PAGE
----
In her own voiceAfter 40 years Petula Clark still waiting for something special to happen
After releasing hits in the ‘60s, starring in films and singing on Broadway, British legend Petula Clark is still a modest and laidback lady. Now 72, Clark has new songs to offer her fans, and she’s been working with Andy Williams preparing for her show in Toronto this Sun. Nov. 6.
“I’ve been in a place named Brampton for seven weeks, working with Andy Williams. I love working with him he’s so great. He’s been doing his shows and I do mine, and then we do duets together,” Clark said from New York, after asking what the weather in Toronto is like.
Clark has been singing since her adolescent years, and admits she has never had voice lessons. She’s the product of true talent and was known as the Shirley Temple of Britain.
“I never had voice lessons because I find if you’re taught a certain way, you lose the quality that makes it your voice,” she explained. “One or two record producers have fooled around with my voice a little bit trying to make me sound different, but that’s never worked.”
The music business has changed since the 60s; Clark said she notices there’s a flood of pop music, but there’s also a genre out there for everyone.
“When I was in the ‘60s making hit records, there were people within the company who really seemed to genuinely like music. I’m not recording at the moment, so I honestly don’t know [how much the music industry has changed].”
At the Hummingbird Centre, Clark will be singing crowd favourites, plus new songs she has written, such as ‘Memphis’ (a beautiful piano piece) and ‘Driven By Emotion’ (a song about having true feelings).
Clark is considered to be the most successful British female recording artist to date, as she holds the record for having the longest span on the international pop charts when The Little Shoemaker made the UK Top Twenty from 1954 through to 2005.
Clark has accomplished much in her life, including being honoured by Queen Elizabeth II and made a Commander of the Order of the British Empire. Although Clark has won awards and been selected for the Music Hall of Fame, she still feels like she’s waiting for a “special thing” to happen. Besides being particularly proud of her children, she says it’s her own concerts that bring her emotions of self-pride.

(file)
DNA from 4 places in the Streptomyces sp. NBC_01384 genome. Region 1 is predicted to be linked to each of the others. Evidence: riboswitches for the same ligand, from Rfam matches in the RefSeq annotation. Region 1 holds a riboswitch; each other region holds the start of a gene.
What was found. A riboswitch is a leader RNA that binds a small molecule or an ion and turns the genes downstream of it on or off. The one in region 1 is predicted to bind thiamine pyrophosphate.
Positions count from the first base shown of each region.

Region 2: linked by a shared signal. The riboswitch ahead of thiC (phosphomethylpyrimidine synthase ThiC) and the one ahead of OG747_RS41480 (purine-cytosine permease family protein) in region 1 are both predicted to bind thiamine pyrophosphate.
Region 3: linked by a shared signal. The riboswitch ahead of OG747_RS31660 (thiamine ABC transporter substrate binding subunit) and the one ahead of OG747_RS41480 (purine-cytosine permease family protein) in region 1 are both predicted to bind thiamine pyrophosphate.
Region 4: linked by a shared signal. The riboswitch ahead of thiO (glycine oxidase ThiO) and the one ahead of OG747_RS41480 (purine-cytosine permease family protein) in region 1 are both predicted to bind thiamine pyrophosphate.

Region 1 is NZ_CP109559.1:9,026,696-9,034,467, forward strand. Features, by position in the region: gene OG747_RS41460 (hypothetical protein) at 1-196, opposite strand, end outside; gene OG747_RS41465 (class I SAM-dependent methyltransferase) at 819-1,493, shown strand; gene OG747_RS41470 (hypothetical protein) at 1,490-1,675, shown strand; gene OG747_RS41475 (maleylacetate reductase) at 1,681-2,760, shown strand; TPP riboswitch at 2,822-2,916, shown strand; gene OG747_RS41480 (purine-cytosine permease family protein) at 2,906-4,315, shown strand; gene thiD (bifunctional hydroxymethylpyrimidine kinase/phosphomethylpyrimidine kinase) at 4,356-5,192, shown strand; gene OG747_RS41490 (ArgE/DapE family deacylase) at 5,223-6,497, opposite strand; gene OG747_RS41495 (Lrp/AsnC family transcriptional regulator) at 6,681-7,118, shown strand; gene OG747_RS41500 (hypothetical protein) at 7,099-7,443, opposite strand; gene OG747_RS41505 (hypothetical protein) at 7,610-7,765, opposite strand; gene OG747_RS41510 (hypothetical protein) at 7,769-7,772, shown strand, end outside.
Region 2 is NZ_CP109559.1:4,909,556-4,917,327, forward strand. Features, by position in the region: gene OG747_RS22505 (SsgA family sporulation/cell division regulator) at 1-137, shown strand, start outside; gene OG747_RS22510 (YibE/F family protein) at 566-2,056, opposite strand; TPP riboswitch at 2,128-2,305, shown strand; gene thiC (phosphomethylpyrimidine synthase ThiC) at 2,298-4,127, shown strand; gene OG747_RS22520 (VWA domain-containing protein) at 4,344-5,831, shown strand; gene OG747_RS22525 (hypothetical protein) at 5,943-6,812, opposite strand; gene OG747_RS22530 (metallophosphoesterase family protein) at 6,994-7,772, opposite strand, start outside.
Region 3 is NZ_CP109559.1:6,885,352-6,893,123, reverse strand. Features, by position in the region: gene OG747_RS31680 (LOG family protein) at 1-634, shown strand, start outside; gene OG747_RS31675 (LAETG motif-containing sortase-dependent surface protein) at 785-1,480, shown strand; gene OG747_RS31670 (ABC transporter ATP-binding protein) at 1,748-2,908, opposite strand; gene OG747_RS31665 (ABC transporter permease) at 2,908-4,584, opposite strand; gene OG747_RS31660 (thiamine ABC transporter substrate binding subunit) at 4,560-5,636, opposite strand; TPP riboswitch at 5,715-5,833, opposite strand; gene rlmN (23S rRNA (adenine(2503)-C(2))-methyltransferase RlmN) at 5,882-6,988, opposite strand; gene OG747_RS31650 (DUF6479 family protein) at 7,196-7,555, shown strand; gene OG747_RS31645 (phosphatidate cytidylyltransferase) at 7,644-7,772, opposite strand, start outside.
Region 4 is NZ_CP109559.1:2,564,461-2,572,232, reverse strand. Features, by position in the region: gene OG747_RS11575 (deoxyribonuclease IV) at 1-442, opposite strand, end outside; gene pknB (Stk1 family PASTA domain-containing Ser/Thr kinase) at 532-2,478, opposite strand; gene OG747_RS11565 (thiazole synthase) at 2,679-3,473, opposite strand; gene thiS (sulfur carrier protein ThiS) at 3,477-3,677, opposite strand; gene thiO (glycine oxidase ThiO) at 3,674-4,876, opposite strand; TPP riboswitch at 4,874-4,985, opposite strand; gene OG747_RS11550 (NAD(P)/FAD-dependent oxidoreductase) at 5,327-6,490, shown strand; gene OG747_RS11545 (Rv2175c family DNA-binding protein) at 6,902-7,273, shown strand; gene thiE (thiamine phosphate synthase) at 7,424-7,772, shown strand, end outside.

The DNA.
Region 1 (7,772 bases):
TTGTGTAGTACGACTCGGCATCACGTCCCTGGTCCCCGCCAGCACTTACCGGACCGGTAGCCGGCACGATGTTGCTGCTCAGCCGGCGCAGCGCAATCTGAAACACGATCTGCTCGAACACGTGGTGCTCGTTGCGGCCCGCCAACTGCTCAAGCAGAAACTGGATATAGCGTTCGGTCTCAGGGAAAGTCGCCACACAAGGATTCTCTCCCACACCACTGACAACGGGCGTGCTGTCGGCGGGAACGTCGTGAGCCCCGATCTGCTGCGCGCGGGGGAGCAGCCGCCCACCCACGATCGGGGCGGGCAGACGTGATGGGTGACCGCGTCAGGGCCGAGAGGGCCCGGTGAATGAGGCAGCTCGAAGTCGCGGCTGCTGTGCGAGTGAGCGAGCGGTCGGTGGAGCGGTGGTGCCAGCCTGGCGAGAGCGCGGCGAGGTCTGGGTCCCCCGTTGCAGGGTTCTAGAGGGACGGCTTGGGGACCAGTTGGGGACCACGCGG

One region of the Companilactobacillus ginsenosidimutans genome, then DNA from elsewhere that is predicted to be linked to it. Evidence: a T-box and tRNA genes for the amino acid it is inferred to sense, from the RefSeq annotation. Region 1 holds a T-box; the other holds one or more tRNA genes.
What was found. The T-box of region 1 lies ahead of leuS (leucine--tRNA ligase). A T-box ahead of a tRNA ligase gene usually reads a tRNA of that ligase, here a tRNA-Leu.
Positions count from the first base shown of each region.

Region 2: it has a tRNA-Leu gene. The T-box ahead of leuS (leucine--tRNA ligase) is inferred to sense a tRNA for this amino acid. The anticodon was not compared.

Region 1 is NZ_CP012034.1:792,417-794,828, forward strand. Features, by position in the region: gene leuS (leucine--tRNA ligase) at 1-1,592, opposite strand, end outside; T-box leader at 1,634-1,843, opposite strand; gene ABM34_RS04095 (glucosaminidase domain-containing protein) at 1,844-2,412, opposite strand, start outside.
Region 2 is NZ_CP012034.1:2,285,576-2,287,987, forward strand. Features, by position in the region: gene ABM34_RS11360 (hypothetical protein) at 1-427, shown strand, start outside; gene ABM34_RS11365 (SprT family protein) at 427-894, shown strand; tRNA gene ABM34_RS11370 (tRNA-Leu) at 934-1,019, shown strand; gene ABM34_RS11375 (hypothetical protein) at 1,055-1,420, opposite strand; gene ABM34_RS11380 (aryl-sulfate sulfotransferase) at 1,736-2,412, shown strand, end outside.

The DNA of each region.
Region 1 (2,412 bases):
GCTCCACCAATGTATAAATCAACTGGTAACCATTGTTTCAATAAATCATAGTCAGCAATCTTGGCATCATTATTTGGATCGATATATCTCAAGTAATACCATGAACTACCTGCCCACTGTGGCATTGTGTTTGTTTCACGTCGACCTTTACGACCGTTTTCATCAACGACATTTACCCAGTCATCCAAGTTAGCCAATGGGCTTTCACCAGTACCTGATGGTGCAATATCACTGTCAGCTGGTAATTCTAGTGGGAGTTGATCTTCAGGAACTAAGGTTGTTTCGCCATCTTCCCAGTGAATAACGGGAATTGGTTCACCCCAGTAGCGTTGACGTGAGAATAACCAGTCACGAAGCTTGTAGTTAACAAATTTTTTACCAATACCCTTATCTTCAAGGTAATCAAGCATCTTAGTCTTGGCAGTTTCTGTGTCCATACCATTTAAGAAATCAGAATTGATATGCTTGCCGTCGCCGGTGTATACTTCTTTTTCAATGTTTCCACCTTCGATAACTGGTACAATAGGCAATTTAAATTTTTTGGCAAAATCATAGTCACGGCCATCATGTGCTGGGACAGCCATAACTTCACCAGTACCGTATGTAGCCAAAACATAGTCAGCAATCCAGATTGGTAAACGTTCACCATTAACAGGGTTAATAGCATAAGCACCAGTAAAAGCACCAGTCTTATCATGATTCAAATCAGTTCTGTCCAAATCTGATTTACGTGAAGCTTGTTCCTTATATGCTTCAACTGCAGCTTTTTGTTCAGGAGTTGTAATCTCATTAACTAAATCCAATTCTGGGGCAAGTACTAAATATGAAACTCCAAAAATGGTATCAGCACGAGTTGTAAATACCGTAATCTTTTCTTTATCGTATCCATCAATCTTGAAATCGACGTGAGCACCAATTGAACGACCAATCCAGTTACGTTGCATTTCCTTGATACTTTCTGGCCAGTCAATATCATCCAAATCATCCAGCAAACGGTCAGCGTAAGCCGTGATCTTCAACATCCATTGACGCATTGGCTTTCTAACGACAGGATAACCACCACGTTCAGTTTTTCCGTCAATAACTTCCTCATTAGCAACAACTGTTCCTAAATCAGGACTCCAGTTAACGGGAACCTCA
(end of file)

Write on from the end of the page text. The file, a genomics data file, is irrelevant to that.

“Sometimes it will be one night for instance, one show out of hundreds and I’ll come off the stage and say, ‘Now… that was good!’ But… it’s rare.”
She also tries to insist she’s just like anyone else in her daily life, however, she does not knit or crochet, like any other typical grandmother. She loves watching films, theatre, reading books and listening to music.
“The person who makes me sit up every time I hear him sing is Michael McDonald [of the Doobie Brothers],” she said. “It’s like Christmas when I hear that voice, I come out and I think, ‘Oh, this is unreal!’”
Another artist who Clark enjoys listening to is R&B artist Alicia Keys; Clark describes her as a beautiful and great person all-around.
Recently, Clark has been spending a lot of time travelling. She said one of her greatest hobbies is writing, as she always brings a journal with her on the plane. “I like to play around on the piano and I’m writing quite a lot of lyrics these days. I have a lot of time on airplanes, so I kind of scribble away and write things.”
Look for Clark to be reciting poetry, performing her pop classics and Broadway favourites at The Hummingbird Centre on Sunday, November 6 at 8 pm; for tickets visit www.ticketmaster.ca or by phone (416) 872-2262